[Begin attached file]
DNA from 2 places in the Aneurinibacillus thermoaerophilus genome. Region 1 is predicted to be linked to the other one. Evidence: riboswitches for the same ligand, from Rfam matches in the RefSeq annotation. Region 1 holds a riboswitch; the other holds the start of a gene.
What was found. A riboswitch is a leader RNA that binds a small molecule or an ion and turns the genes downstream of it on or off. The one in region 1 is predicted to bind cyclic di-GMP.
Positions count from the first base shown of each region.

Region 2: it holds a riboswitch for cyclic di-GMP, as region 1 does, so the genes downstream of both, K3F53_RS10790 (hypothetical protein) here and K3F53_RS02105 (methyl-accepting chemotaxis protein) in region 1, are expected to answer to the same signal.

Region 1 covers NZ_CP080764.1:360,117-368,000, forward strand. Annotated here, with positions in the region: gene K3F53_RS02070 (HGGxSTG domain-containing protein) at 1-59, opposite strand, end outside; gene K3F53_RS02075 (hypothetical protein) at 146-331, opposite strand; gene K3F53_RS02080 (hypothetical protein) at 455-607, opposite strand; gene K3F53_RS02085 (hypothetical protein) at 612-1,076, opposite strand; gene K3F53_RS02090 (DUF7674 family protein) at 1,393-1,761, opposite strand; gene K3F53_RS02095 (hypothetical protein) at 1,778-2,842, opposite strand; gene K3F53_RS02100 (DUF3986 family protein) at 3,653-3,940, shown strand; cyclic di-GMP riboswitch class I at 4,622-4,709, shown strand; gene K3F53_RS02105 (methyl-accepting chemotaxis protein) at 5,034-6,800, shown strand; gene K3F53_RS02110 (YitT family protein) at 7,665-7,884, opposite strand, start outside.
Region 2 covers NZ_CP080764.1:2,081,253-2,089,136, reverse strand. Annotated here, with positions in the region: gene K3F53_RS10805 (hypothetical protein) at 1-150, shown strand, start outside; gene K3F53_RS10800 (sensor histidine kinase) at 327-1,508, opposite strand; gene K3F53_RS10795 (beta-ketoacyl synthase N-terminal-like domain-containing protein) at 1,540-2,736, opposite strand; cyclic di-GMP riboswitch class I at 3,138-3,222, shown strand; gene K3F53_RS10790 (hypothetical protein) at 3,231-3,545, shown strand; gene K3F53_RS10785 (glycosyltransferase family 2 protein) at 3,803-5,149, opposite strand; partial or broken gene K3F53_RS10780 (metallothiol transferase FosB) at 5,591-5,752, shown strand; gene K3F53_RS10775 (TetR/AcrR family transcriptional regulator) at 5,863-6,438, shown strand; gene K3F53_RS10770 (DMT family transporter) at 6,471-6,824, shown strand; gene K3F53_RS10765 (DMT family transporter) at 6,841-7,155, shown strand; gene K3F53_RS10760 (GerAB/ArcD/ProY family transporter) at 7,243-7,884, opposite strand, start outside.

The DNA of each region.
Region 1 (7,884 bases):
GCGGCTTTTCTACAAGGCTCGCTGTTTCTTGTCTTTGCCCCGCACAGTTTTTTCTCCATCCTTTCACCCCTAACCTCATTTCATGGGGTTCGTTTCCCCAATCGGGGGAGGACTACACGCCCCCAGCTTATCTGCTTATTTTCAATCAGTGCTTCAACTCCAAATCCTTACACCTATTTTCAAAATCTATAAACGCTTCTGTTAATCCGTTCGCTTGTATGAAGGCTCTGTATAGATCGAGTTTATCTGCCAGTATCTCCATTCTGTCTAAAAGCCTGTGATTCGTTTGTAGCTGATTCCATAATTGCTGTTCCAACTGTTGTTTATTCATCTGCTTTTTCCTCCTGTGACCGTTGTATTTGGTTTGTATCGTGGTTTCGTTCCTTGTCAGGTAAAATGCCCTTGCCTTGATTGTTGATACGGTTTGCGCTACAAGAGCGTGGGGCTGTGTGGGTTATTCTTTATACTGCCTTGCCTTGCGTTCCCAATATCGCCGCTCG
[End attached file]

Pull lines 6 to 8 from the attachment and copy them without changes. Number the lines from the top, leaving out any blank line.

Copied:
Region 2 covers NZ_CP080764.1:2,081,253-2,089,136, reverse strand. Annotated here, with positions in the region: gene K3F53_RS10805 (hypothetical protein) at 1-150, shown strand, start outside; gene K3F53_RS10800 (sensor histidine kinase) at 327-1,508, opposite strand; gene K3F53_RS10795 (beta-ketoacyl synthase N-terminal-like domain-containing protein) at 1,540-2,736, opposite strand; cyclic di-GMP riboswitch class I at 3,138-3,222, shown strand; gene K3F53_RS10790 (hypothetical protein) at 3,231-3,545, shown strand; gene K3F53_RS10785 (glycosyltransferase family 2 protein) at 3,803-5,149, opposite strand; partial or broken gene K3F53_RS10780 (metallothiol transferase FosB) at 5,591-5,752, shown strand; gene K3F53_RS10775 (TetR/AcrR family transcriptional regulator) at 5,863-6,438, shown strand; gene K3F53_RS10770 (DMT family transporter) at 6,471-6,824, shown strand; gene K3F53_RS10765 (DMT family transporter) at 6,841-7,155, shown strand; gene K3F53_RS10760 (GerAB/ArcD/ProY family transporter) at 7,243-7,884, opposite strand, start outside.

The DNA of each region.
Region 1 (7,884 bases):